DIABÉPI, a quantitative study on the relationship of people with diabetes to vaccination and their vulnerability to the COVID-19 epidemic


Participants who reported having poorly controlled diabetes and at least one other disease that could be considered a complication of diabetes were less supportive of vaccination than others.

There is a relationship between position in society (level of education, income, access to employment) and health. People with lower income and education levels are more likely to have poorer health.


The government’s vaccination strategy should pay special attention to people with low levels of education, income and access to employment. These are the people who would benefit most from COVID-19 vaccination and who are the least likely to be vaccinated.

Study infographic

Description of the Study:

  • Title: Étude DIABÉPI.
  • Principal Investigators: Pr Charles Thivolet, Jean-François Thébaut, Nicolas Naïditch, Gérard Raymond and Marguerite Cazeneuve.
  • Centers of Implementation: Société Francophone du Diabète, Fédération Française des Diabétiques, France Assos Santé and CNAM.
  • Study Population: Patients with diabetes.
  • Study Type: Quantitative study.
  • Methods: An online questionnaire was distributed in April 2021. It was constructed jointly with diabetics and with a scientific committee made up of several diabetologists, a public health physician, an ethicist, a methodologist and several members of the Fédération Française des Diabétiques. Statistical analyses were performed by the Diabetes Laboratory.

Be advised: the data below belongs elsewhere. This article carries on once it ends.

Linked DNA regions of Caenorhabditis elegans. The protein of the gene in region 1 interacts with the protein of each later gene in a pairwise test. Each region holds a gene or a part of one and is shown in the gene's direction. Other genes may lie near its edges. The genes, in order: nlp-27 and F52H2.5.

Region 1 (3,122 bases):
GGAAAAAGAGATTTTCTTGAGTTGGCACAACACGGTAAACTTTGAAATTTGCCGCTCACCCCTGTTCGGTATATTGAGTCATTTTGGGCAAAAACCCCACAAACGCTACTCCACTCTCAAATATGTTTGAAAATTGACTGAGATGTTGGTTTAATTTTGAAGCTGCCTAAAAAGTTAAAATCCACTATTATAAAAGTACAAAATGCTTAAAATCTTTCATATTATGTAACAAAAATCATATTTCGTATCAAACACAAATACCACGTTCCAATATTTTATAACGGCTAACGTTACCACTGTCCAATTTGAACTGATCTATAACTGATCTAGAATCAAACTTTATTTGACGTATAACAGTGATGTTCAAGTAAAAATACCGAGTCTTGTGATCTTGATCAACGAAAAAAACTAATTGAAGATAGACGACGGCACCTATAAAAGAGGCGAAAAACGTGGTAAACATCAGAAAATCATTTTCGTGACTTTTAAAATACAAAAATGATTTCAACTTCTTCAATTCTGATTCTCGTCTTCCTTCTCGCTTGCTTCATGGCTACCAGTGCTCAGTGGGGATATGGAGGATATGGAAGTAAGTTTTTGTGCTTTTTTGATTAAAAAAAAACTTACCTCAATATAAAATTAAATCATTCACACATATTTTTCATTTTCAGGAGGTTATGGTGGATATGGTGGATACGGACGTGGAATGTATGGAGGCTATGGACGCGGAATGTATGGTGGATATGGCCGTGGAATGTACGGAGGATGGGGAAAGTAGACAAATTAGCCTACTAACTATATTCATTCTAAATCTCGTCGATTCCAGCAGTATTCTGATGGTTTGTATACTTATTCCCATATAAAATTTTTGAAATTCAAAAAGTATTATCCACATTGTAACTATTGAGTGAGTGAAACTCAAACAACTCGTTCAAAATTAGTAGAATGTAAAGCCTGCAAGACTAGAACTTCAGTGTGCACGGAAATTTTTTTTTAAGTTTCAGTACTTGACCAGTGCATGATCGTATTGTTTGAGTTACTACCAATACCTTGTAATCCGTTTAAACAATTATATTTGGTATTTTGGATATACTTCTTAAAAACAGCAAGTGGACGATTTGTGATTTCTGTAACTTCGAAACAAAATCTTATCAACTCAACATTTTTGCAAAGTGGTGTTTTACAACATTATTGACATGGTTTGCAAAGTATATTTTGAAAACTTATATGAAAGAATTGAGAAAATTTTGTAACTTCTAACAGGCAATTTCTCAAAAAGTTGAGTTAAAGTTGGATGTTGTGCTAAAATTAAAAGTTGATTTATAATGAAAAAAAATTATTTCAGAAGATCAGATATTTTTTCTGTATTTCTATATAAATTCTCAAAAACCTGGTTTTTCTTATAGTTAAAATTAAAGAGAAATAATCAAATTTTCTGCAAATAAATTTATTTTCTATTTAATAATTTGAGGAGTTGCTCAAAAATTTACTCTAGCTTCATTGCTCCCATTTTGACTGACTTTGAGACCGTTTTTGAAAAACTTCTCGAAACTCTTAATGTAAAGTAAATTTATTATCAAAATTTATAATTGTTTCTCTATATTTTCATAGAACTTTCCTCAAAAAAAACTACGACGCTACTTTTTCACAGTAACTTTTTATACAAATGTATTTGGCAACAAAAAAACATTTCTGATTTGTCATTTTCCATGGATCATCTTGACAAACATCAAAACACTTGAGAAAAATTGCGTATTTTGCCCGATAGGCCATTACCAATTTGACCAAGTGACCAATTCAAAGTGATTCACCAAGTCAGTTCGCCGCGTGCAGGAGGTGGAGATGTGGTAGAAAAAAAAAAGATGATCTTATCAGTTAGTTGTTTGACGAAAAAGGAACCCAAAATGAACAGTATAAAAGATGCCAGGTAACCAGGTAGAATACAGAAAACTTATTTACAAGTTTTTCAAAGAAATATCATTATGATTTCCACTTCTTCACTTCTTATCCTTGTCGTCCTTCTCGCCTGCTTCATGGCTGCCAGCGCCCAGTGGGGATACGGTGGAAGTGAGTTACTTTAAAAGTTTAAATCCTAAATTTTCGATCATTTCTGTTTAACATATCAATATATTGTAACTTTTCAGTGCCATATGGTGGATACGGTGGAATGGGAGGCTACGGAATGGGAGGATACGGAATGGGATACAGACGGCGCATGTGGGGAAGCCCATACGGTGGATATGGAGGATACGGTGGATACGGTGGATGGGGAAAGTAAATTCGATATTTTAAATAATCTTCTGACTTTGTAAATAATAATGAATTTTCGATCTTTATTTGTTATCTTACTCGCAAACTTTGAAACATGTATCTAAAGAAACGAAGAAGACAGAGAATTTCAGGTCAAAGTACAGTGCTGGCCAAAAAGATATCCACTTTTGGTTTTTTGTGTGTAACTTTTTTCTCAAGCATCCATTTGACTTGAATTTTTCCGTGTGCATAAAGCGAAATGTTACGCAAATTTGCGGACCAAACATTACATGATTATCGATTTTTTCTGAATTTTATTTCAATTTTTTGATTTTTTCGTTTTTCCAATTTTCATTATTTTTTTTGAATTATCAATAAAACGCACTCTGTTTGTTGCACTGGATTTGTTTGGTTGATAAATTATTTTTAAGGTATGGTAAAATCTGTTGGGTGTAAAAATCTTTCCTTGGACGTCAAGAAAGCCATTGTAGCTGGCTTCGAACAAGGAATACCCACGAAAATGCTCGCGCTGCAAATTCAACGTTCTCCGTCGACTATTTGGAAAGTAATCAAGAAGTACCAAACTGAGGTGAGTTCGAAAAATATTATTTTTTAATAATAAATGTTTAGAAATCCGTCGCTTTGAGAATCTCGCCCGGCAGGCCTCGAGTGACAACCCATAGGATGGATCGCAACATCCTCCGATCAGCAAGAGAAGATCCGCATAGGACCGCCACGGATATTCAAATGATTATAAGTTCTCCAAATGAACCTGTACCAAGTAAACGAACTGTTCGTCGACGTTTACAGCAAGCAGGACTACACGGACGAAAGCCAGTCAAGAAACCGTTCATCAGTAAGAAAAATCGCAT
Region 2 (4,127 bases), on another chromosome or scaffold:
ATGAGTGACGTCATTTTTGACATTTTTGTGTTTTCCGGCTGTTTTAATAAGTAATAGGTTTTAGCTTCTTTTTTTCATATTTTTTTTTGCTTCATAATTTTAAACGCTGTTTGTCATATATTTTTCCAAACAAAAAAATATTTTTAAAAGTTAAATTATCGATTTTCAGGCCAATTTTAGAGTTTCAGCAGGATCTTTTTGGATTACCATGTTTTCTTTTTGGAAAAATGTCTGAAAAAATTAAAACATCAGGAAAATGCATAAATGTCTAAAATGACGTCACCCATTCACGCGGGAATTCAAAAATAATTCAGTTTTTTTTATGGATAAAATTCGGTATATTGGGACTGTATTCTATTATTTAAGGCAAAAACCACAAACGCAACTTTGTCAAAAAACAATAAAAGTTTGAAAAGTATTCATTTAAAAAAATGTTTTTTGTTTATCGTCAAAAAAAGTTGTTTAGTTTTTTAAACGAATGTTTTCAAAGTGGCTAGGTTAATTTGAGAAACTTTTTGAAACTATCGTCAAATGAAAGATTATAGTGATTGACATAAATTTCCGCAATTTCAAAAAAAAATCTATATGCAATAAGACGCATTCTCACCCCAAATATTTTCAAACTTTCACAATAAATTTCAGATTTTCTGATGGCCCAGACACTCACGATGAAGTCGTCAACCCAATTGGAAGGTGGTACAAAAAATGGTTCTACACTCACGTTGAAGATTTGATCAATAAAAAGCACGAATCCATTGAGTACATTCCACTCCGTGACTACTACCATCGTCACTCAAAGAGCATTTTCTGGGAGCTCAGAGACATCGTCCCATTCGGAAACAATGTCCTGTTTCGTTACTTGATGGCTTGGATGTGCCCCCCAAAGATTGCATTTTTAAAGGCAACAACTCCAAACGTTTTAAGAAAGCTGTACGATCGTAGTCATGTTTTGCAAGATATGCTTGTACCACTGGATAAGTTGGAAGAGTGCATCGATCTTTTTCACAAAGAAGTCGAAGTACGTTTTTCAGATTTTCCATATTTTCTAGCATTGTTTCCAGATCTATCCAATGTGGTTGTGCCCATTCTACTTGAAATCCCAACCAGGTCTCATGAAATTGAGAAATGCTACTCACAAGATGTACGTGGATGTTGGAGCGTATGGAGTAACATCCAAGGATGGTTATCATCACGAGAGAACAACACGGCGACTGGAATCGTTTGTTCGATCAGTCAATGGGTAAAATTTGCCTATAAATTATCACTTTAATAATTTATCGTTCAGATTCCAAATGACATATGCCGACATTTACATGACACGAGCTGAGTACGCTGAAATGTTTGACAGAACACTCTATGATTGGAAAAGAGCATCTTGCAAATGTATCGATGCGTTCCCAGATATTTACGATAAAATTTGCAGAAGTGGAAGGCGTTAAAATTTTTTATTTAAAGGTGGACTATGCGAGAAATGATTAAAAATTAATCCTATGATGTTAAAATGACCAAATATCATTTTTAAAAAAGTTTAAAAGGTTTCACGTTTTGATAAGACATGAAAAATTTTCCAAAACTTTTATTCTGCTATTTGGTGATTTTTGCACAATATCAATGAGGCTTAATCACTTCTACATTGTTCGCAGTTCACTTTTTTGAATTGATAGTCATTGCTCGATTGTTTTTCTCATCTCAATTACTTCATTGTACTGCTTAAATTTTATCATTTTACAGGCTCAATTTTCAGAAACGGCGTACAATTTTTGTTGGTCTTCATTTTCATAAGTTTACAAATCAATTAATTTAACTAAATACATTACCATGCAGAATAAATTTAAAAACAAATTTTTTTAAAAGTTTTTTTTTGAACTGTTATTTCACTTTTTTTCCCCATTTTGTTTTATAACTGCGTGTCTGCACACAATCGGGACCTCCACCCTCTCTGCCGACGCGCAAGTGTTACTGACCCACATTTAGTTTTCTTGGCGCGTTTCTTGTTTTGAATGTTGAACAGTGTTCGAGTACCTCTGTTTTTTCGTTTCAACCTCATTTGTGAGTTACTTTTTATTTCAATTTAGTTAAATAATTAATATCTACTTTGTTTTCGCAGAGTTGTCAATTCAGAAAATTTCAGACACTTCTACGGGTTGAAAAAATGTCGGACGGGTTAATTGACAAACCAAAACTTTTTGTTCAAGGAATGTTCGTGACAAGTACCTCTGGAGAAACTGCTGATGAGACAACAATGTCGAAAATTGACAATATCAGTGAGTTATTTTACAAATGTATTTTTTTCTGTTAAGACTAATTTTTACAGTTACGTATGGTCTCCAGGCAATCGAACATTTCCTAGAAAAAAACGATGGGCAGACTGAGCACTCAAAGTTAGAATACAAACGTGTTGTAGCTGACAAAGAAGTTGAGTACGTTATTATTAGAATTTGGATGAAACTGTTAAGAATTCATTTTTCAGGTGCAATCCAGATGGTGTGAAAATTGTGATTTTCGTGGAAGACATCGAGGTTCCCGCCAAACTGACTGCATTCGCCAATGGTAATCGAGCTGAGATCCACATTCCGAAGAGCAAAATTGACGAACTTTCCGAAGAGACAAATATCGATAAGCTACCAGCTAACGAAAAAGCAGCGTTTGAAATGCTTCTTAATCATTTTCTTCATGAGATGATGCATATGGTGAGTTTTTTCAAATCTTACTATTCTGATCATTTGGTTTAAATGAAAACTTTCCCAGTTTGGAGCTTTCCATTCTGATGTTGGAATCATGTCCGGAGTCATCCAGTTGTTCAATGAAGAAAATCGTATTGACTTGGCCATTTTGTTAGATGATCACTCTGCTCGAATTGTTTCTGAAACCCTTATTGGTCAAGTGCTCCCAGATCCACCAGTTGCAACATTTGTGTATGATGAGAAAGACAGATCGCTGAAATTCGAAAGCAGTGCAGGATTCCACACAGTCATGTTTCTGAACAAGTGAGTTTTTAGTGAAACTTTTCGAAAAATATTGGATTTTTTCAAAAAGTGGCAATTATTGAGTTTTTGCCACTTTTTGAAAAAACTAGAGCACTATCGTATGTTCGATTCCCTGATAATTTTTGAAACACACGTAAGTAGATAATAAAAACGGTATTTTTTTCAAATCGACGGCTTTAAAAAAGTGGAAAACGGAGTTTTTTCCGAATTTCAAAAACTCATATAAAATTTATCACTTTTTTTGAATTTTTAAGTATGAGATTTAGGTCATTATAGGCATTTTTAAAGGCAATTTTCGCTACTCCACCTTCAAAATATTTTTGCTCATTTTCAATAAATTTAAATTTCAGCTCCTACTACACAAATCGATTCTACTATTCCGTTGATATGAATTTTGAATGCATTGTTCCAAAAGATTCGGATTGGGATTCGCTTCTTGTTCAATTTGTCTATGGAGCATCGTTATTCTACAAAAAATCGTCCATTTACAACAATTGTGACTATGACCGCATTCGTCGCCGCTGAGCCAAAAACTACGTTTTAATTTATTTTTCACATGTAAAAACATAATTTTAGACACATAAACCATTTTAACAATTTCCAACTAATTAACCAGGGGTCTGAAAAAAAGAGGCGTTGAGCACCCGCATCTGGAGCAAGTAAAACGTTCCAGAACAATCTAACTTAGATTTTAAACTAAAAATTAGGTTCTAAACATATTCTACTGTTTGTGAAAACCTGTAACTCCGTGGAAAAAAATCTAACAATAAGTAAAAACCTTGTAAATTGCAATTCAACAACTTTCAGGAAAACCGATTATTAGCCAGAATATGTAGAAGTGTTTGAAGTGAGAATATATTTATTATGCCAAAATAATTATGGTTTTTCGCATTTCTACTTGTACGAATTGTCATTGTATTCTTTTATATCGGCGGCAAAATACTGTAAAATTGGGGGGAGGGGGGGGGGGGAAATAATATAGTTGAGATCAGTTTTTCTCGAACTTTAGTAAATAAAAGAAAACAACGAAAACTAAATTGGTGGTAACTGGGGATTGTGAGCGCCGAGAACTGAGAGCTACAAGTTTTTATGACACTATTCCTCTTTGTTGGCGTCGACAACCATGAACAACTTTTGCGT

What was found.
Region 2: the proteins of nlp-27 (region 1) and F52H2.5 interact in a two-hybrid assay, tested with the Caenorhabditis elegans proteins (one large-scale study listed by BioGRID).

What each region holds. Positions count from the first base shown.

Objectives of the Study:

Principal Objective: To identify the profiles of diabetics according to their relationship with vaccination and a secondary objective was to know the reasons associated with their position.

More about this Study:

Although it has now been established that people with diabetes are no more likely than others to become infected with COVID-19, it appears that diabetes and the diseases most frequently associated with it (hypertension, obesity, heart failure, etc.) may lead to a more unfavorable course of the disease. In fact, the number of diabetics admitted to intensive care is two to three times higher than that of persons with other diseases and their risk of death is higher.

Although available scientific data indicate that vaccination against this virus reduces the risk of developing a severe form of the disease, some people with diabetes are hesitant or even opposed to vaccination.

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